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Sub zero temperatures wipe out crops across England

English wine producers are counting the cost after severe frosts gripped much of southern England last week, with sub zero temperatures wiping out more than half of some producers’ crops.

Heaters lit at Albury Organic Vineyard in a bid to protect young buds. Credit: Albury Vineyard

Temperature dropped to -6C in some parts of southern England last week with producers battling to protect their developing buds, which can cope with temperatures as low as -1C before suffering damage.

Nick Wenman, owner of Albury Organic Vineyards in the North Downs said the “formidable” frost had caused damage to 80% of its buds. “It’s been a stark reminder of the difficulties faced by wine producers in the country, and yes… at this moment we are indeed asking ourselves whether we were mad to try and grow vines in England,” he said.

“However we are not alone. This time last week, we read about the devastation caused by frost to vineyards in Champagne with heavy hearts, and growing anxiety over what might come our way. And we were right to be worried; the freezing air frost hit us on Monday night and we jumped into action, lighting ‘bougies’ (French for ‘candle’) and burners throughout the vineyard.”

700 candles lit at Albury Organic Vineyard. Credit: Albury Organic Vineyard

The week previous, severe frosts hit Champagne, as well as Burgundy and the Loire Valley, wiping out entire crops of young buds in some parts of the region. The Côte des Bar in Aube bore the brunt of the damage, where reserves are already at an all-time low due to similar frost problems last year.

Many producers fought in vain to protect their young vines, with vineyard workers deploying hundreds of candles and fire drums to help warm the vines in the middle of the night, lighting up vast swathes of vineyards.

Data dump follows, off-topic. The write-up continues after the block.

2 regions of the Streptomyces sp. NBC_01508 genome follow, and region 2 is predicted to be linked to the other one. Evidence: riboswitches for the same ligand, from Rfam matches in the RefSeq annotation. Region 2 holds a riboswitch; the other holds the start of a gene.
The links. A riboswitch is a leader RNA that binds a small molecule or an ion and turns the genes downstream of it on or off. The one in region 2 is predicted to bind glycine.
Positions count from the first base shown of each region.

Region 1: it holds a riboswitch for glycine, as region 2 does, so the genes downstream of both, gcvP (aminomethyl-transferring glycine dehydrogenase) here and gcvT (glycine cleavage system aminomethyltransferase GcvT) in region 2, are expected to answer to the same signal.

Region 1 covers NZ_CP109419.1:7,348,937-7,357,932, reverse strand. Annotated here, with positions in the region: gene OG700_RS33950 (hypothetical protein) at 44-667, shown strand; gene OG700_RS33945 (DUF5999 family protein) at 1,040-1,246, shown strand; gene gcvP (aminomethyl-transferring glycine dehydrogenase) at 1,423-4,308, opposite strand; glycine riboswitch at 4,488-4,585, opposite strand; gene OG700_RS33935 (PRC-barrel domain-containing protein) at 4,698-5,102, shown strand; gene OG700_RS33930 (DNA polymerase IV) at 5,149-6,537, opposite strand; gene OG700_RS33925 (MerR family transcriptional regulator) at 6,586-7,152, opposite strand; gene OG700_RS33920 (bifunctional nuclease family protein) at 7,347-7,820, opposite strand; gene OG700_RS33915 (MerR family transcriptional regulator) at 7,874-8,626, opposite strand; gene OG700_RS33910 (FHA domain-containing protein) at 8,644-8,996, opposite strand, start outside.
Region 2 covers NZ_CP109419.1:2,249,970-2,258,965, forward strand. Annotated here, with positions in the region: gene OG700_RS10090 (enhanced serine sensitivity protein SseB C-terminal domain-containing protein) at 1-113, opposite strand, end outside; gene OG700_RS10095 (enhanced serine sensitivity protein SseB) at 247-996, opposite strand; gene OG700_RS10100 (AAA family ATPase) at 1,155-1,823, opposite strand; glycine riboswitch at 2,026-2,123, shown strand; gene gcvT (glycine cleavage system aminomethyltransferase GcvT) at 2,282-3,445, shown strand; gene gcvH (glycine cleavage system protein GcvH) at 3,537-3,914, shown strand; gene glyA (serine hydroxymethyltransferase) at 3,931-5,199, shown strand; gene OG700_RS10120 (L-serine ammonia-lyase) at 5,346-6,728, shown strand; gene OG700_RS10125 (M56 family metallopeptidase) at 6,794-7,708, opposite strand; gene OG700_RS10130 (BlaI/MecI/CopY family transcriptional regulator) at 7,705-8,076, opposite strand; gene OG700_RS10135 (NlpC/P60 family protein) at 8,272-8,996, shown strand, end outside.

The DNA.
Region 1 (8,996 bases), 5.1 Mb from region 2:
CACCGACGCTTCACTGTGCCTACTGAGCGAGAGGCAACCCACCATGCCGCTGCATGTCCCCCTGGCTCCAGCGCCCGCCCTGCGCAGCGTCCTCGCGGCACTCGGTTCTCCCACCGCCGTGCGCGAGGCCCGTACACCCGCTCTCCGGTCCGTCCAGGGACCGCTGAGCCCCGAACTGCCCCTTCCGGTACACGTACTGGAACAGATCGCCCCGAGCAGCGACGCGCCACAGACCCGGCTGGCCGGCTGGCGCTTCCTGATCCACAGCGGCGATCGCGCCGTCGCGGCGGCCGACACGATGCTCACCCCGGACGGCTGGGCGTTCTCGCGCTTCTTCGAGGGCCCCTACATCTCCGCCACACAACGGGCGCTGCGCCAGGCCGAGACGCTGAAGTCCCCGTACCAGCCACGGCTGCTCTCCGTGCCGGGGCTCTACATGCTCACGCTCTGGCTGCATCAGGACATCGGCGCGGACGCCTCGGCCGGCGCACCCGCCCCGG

Similar scenes were seen in England as producers fought to keep their vines warm, including Hambledon Vineyard which reported reporting temperatures as low as -3.8C in a tweet, accompanied by a picture of fire drums lighting up its vineyard.

In some areas, these efforts could have been enough to ward off some of the damage, but did little to help those that that suffered the most severe temperatures.

Offering some insight into why this bout of frost hit vineyards particularly hard, Wenman said two factors had played a role.

“Firstly, the fabulous sunshine we all enjoyed in March caused buds to burst two weeks earlier than they did last year. Whilst this could have resulted in a fabulous crop, had the weather continued in our favour, the frost that followed affected buds already quite developed in their fruit-bearing journey. The second twist of fate lies in the complexity of the frost itself.

“Whilst a ground frost, as we have experienced in previous years, can be battled relatively effectively with the use of bougies, we also suffered an air frost which is a different beast. Sweeping through the vineyard, it freezes anything in it’s path within moments and even an army of 700 bougies find that a near impossible opponent to defeat.”